MuzicNotez: How does your brand of classical fit into the pop world?
Canary: I come from the pop world, a rock band was my first performance venue. Then a couple of jazz bands. I grew up on country and swing and even country swing! I listened to the Hit Parade avidly every week then I discovered Du Wop, Elvis and The Platters then The Beatles and The Mommas and the Poppas and it curved into Jazz. Very sophisticated jazz as I look back at it now. I absolutely loved John Coltrane and Charlie Parker, Miles David and Sun Ra. I discovered the Art Ensemble of Chicago a group that could charm you with total improvisation and not scream a note.
So. Fit in with Pop? Music is music to me. I still write in what is called “the short form” although I do have a few longer pieces. Mainly I play to my audience, not to the university, not to JS Bach or Beethoven..although I love them too. I figure if I can’t say it in 4 to 6 minutes….I’d better get off the stand! AND I am on MySpace, Reverbnation, RadioAirplay and such and the musicians there LOVE what I do. And I think about the occasional instrumental passing all through pop. That’s where I belong. Although I also rank in the classical world. I just won a prestigious award with $ attached.
MuzicNotez: You create your own album covers, what’s that process like?
Canary: It’s great fun. I have a program, it’s inexpensive, called audiolabel. I use photographs and drawings or paintings and get to play with typeface and color and paper. I use light card stock and make my own single or double sided covers. I only buy the templates for the CD label because I can’t cut round very well. The process is time consuming but then so is every facet of music making time consuming.
MuzicNotez: An artist was so inspired by a piece you wrote entitled ‘Dust Bunnies’ that it led to a work of art. Tell us more about the song, and how do you feel about it inspiring another piece of art?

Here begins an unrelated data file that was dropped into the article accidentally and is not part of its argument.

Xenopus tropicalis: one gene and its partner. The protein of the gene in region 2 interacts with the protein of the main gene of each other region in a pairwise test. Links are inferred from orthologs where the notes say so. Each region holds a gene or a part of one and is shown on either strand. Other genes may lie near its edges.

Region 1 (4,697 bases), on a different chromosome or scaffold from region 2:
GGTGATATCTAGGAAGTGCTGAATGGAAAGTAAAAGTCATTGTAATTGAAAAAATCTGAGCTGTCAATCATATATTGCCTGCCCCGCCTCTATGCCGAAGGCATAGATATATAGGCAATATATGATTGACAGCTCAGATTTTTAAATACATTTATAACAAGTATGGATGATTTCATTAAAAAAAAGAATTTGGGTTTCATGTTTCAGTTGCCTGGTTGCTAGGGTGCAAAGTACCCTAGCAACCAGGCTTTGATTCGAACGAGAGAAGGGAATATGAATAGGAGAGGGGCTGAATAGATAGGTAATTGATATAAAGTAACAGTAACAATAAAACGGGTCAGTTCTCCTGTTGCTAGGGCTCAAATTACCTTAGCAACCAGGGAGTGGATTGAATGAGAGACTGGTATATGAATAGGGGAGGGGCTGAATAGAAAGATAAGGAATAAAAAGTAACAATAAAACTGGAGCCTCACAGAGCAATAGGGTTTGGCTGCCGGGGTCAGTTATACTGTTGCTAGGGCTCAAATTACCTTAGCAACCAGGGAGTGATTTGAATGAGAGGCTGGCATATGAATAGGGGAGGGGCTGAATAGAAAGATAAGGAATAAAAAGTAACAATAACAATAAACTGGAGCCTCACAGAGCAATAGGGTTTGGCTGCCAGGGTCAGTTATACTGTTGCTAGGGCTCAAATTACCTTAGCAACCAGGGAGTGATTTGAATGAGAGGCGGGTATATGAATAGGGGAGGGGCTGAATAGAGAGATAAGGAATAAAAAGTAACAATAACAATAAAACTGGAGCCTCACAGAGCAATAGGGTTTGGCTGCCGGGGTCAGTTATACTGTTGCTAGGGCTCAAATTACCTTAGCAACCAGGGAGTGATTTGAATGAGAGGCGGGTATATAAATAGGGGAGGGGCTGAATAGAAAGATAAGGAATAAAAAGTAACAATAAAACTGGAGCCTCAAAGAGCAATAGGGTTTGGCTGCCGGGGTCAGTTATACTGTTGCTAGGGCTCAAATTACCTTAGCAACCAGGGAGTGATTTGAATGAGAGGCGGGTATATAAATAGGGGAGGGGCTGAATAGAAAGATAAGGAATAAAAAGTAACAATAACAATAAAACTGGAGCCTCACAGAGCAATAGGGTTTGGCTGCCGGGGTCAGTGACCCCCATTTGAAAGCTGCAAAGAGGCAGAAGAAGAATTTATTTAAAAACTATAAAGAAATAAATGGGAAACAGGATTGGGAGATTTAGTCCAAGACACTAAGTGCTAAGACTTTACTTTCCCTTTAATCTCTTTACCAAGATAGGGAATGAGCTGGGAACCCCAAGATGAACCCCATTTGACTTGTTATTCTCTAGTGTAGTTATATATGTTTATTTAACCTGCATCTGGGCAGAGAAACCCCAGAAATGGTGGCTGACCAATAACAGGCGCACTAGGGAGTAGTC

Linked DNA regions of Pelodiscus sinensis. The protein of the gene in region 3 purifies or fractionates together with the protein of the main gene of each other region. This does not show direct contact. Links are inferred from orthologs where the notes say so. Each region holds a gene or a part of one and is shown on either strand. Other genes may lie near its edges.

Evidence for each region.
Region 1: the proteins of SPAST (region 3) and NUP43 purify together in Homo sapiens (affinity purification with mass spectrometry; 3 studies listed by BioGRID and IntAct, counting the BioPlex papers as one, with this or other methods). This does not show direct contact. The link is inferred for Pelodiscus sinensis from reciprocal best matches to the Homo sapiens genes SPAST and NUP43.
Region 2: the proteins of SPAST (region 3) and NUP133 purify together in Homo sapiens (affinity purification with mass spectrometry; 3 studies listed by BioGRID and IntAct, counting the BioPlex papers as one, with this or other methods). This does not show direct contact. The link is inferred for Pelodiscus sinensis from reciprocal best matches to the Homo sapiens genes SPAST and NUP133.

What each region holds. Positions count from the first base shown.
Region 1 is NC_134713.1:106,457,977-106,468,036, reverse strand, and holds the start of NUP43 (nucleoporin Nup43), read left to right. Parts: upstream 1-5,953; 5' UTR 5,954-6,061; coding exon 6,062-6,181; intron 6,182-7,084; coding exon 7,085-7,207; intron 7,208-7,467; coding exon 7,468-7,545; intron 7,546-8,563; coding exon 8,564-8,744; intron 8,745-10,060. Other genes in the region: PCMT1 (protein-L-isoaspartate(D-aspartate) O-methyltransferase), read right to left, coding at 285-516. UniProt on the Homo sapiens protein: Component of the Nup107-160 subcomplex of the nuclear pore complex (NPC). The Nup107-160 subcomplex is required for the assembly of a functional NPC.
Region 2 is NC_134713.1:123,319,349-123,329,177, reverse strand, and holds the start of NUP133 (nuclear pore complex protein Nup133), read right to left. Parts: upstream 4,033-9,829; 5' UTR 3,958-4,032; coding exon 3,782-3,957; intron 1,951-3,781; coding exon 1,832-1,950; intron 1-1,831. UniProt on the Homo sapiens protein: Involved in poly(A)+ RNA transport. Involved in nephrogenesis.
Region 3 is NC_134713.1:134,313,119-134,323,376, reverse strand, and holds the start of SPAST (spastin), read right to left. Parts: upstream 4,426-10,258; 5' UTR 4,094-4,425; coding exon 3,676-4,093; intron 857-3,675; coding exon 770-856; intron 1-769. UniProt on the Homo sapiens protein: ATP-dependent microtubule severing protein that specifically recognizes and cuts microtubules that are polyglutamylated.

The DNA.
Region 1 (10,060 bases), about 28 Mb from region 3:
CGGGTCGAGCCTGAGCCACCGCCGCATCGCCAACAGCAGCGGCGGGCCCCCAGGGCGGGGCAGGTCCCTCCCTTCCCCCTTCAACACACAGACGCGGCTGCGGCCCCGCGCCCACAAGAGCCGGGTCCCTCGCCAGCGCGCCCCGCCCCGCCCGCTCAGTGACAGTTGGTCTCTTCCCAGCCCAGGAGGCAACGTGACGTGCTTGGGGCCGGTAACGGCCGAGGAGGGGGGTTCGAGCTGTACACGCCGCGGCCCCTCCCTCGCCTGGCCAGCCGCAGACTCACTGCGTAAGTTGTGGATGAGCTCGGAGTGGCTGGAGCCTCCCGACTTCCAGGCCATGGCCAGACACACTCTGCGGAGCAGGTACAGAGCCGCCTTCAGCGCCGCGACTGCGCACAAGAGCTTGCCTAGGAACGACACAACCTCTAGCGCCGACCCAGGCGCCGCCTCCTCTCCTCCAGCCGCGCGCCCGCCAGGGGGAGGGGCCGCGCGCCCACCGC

Canary: Years and years ago I used to produce large and small shows. Anything from music to theater to poetry and stories both inside and outside, both short and long. I tried and tried to get artists, who are a solitary lot, to paint large pictures while whoever was was performing on stage. I could not quite get it to happen. Now it’s happened with no effort on my part.
I was asked to write a piece of music that was one minute long. I figured this event was to be a bunch of minute long pieces modeled after Robert Vosiey’s 60X60 performances all over the world with 60 composers with a minute long piece each. They would be performed one after the other for 60 minutes. I wrote the piece called Dust Bunnies, it’s a jagged little piano piece, and sent it off to Belgium to be performed. It happened that most of the other composers didn’t believe the one minute time constraint and played over time. The producer had to start over again with the three of us who did write one minutes pieces. Meanwhile a painter asked to paint while all the work was being played and here is what happened to my piece.
MuzicNotez: You have two sister albums ‘Classical Bird’ and ‘Bird Notes’. How do these albums differ, and what’s the inspiration for each?
Canary: When I first put these two together, I thought I had too much music for one album, so I split them. Later, after dickering around with them, I left off a few pieces that I didn’t care for the performances. I was dealing with 15 scores and 12 musicians during this time between rehearsal space here and in Boston so lots of things were mixed up. Later, had I been looking, I could have put all this music on one album. CD’s are no longer standard at 60 minutes. Duh. So, it’s two albums in the place of one. Backwards. As for the music, it’s all classical. Anywhere from solo piano to 6 piece ensembles. I graduated from solo piano long ago. On Reverbnation, one of the places I keep my music, Hip Hop artists LOVE my music. I figure they are so bumpidy, beep, that my serenity calms them down. I do believe I write like I do because I want to calm myself down.
MuzicNotez: Anything else you wish to say about yourself or your music? Any message for your fans?
Canary: The piece of music I’ve chosen for you to listen to during this interview is called Southern River and it received an award last August from the International Alliance of Women In Music in their yearly new music search. It will be performed at their Congress next month as well as in a concert to be given soon in the Pacific Northwest.
If you’d like to hear more, please go to http://www.seabirdstudio.com and click on Buy Music. Everything I have on CD, 8 albums, is there and you can hear the pieces all the way through. There is a carousel under the album cover with left and right arrows. You can push the arrows and bring all 8 albums up one by one. Or you can go to SoundCloud.com/femfleet2 but there is only a smattering of music there. Thank you for reading all of this!